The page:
The authors note four critical themes in Lisa’s experience: the central place of grief of losing loved ones in her understanding of her suffering, her recognition of traumatic stressors she considered responsible for her distress, the importance of friends and traditional community in order to heal, and her frustration with the care she received from doctors who solely prescribed medication.

The authors suggest that understanding Lisa’s case sheds light on the complicated relationship between grief and trauma and that addressing this gap in knowledge is imperative to make diagnosis culturally relevant. Lisa’s experience of healing and loss is relational and marked by her connections to others. This interpersonal dimension was what she sought from caregivers in the healthcare system. Her relational experience, which is grounded in her cultural background, highlights the importance of separating pathological reactions (like MDD) from normal ones (long-term bereavement).

The differences that emerge between her diagnostic interviews are rendered sensible when we consider the framing of experience through socio-centric and egocentric concepts of selfhood, the latter of which is privileged by the biomedical model’s understanding of health and disease. On the other hand, Lisa’s socio-centric self-concept, which privileges relationality, complicates her diagnostic picture, eventually casting her into a diagnostic borderland.

For example, the death of Lisa’s brother, which she feels was a significant stressor behind the PTSD diagnosis (for DSM IV) disqualifies her for a similar diagnosis under DSM-V. Further, given that the death of her brother was not due to homicide or suicide, the traumatic loss prohibits her from being included in the provisional category of PCBD.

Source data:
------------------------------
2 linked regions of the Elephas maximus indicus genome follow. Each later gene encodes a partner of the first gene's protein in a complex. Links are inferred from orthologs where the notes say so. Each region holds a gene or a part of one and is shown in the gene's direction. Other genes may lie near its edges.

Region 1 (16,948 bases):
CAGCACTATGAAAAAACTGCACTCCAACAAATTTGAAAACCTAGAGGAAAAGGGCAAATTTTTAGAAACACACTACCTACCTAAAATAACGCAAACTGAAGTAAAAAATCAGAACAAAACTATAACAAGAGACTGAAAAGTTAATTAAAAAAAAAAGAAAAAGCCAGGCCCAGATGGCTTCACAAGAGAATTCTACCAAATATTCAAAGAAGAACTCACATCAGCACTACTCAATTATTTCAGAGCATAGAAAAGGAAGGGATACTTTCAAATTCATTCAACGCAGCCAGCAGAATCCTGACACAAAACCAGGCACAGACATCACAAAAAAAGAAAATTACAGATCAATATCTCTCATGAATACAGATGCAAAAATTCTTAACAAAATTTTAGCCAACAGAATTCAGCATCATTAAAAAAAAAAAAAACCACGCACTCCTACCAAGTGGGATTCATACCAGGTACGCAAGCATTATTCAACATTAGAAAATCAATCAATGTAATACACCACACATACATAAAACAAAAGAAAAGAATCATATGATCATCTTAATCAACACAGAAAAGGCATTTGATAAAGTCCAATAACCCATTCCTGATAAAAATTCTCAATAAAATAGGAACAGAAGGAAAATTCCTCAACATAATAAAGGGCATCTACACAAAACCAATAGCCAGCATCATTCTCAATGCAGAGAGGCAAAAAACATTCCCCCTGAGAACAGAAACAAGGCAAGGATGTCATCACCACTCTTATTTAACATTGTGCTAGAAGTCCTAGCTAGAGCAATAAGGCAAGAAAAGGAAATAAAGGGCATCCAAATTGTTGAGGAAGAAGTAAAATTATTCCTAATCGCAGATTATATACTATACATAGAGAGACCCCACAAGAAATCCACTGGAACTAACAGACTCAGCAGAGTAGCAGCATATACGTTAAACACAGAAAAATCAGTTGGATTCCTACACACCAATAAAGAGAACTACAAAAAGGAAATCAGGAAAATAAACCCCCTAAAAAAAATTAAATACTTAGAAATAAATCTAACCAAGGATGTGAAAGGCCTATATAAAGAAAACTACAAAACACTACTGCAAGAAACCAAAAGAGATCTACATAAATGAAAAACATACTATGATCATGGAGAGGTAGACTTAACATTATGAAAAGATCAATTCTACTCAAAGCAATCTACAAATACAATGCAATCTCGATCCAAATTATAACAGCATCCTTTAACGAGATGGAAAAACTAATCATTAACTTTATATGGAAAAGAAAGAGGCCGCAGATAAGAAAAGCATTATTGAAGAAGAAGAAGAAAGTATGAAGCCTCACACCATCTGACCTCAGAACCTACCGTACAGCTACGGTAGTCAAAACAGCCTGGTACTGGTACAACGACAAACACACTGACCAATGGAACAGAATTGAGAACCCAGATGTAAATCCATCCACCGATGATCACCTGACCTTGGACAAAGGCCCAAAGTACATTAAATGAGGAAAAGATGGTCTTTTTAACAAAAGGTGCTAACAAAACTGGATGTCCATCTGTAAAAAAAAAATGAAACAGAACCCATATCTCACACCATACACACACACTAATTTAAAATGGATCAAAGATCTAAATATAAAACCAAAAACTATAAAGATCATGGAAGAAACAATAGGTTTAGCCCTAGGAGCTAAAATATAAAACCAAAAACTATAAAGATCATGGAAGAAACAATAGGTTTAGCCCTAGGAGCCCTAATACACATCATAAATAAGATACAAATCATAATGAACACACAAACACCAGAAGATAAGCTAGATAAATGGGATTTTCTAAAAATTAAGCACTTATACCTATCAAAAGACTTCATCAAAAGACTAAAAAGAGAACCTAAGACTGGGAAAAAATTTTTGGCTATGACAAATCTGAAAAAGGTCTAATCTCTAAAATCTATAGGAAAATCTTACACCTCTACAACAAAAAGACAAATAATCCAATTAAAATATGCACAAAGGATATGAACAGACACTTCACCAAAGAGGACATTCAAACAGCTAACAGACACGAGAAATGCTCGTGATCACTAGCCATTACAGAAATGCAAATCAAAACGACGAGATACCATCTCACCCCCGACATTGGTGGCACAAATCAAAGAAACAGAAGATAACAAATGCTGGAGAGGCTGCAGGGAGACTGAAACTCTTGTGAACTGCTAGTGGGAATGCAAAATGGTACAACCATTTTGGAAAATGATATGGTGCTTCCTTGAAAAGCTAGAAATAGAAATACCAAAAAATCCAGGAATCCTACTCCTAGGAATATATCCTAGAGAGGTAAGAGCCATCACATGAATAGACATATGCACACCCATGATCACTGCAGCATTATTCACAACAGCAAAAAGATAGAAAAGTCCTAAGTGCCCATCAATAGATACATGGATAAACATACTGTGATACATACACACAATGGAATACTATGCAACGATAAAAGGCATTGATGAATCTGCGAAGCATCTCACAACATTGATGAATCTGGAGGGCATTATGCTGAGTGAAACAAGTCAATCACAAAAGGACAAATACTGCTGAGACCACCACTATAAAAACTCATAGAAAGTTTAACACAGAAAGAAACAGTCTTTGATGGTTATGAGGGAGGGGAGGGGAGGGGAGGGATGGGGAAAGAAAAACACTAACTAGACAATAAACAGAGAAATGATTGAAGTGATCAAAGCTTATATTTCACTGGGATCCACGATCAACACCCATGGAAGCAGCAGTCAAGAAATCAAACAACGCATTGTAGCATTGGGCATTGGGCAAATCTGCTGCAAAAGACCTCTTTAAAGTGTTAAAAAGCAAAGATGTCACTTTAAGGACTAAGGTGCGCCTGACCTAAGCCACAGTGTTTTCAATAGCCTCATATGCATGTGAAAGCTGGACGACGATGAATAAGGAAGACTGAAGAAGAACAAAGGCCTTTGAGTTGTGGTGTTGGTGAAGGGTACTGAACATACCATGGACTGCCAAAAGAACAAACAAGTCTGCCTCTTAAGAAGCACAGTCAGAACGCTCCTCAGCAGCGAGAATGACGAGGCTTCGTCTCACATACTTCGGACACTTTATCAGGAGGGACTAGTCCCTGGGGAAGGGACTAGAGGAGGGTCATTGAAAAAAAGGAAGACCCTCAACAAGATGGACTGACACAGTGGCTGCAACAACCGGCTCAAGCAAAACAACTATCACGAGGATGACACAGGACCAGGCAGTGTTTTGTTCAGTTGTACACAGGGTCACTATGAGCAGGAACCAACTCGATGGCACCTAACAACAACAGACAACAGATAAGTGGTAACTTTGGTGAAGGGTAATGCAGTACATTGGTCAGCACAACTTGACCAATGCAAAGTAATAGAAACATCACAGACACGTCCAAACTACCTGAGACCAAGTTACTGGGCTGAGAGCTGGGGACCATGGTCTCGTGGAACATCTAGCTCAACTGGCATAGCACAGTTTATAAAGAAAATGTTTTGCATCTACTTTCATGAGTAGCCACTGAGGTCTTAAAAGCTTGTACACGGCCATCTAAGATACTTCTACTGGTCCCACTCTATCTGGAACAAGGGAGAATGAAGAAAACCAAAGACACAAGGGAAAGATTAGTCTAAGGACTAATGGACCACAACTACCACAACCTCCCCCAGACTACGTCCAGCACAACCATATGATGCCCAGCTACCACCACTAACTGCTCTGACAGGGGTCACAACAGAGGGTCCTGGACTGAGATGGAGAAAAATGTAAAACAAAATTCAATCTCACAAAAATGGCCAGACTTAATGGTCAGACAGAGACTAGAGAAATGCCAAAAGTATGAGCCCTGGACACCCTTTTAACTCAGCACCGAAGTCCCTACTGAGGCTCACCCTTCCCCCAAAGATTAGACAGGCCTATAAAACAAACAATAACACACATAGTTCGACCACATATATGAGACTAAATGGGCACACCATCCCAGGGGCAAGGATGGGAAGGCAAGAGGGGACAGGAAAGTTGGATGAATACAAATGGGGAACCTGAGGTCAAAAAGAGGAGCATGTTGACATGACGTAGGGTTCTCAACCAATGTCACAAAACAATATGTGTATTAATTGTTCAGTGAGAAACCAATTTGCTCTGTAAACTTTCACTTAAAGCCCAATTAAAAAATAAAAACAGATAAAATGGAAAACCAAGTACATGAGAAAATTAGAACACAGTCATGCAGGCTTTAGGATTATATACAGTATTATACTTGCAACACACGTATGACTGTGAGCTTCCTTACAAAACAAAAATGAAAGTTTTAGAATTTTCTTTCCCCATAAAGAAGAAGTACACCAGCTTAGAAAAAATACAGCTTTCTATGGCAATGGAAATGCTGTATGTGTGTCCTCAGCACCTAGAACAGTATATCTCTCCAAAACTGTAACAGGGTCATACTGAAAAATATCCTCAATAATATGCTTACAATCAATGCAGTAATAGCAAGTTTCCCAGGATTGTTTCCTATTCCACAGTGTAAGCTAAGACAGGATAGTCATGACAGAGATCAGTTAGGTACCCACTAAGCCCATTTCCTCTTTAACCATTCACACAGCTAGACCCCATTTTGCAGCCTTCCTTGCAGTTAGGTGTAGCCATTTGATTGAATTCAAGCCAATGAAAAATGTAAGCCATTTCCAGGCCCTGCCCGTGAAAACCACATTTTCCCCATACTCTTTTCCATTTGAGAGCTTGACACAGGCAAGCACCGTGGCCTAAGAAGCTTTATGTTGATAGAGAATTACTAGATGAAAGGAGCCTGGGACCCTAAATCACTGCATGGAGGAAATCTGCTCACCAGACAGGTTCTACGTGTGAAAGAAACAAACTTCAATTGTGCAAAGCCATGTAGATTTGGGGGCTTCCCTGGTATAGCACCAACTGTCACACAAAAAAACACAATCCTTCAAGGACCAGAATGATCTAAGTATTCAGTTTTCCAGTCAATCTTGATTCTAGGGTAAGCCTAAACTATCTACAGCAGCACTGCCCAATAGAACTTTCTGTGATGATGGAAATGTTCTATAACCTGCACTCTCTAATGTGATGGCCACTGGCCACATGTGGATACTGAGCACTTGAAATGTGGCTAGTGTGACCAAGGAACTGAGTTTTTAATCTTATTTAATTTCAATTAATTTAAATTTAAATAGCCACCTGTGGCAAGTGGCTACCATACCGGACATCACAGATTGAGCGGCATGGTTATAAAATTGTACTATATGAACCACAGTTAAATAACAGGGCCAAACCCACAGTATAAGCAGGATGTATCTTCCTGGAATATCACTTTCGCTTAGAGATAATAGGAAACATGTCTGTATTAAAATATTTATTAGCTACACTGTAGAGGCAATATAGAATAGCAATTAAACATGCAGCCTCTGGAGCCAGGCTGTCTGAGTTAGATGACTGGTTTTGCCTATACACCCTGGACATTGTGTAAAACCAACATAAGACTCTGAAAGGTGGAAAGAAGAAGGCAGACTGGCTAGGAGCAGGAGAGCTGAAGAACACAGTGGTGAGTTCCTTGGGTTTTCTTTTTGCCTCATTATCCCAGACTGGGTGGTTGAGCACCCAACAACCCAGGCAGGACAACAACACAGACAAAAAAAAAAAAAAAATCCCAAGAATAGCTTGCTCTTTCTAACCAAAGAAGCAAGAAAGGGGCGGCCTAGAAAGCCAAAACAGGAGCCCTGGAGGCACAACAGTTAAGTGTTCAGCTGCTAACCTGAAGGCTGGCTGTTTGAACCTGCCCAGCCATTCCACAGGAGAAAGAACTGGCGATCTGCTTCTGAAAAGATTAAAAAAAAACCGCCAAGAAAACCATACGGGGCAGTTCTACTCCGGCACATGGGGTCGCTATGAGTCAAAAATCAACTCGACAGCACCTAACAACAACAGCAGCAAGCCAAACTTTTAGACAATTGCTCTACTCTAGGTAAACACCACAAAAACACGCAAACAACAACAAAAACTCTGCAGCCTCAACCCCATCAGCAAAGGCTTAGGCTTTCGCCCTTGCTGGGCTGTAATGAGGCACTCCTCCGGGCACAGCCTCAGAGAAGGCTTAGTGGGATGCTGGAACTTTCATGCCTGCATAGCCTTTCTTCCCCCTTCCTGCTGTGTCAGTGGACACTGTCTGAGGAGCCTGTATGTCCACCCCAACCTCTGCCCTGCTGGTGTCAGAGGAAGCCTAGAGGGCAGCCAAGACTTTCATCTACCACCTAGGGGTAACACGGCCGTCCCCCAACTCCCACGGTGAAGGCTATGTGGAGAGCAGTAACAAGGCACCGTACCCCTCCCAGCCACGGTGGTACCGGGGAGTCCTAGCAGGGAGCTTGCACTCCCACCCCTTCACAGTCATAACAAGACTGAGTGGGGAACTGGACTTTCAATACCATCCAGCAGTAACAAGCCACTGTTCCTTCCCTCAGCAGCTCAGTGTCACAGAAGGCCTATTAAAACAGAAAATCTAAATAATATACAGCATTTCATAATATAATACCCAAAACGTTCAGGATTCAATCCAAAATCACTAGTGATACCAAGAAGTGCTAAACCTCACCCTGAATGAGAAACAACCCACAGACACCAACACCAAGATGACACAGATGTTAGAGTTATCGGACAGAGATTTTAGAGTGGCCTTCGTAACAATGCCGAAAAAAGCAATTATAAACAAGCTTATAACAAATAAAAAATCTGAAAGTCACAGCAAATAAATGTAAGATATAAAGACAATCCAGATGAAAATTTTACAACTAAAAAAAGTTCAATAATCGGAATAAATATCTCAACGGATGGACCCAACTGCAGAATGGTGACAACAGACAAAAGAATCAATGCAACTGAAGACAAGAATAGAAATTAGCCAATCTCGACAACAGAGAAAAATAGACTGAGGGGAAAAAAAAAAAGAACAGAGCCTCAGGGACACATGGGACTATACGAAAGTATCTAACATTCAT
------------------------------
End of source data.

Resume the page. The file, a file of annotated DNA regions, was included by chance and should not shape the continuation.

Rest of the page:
“Thus, with the trend toward increasing acknowledgment of culture, the decontextualization of diagnostic criteria, cases like Lisa’s – involving members of socio-centric societies — might fall through diagnostic cracks of DSM V or ICD 11.”

The authors admit to the limitations in the generalizability of their study, given that it is based on singular case analysis. At the same time, Lisa’s experience does pose essential concerns regarding the relevance and validity of psychiatric diagnosis for indigenous populations.

This change in criteria is also relevant to veterans for whom it can have legal repercussions. It reveals the contradictory trend in the DSM, where cultural context appears to feature prominently, while specific diagnoses become increasingly decontextualized.

 

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Langa, M.E. & Gone, J.P. (2019). Cultural context in DSM diagnosis: An American Indian case illustration of contradictory trends. Transcultural Psychiatry. Published Online First: 2 April 2019. DOI: 10.1177/1363461519832473 (Link)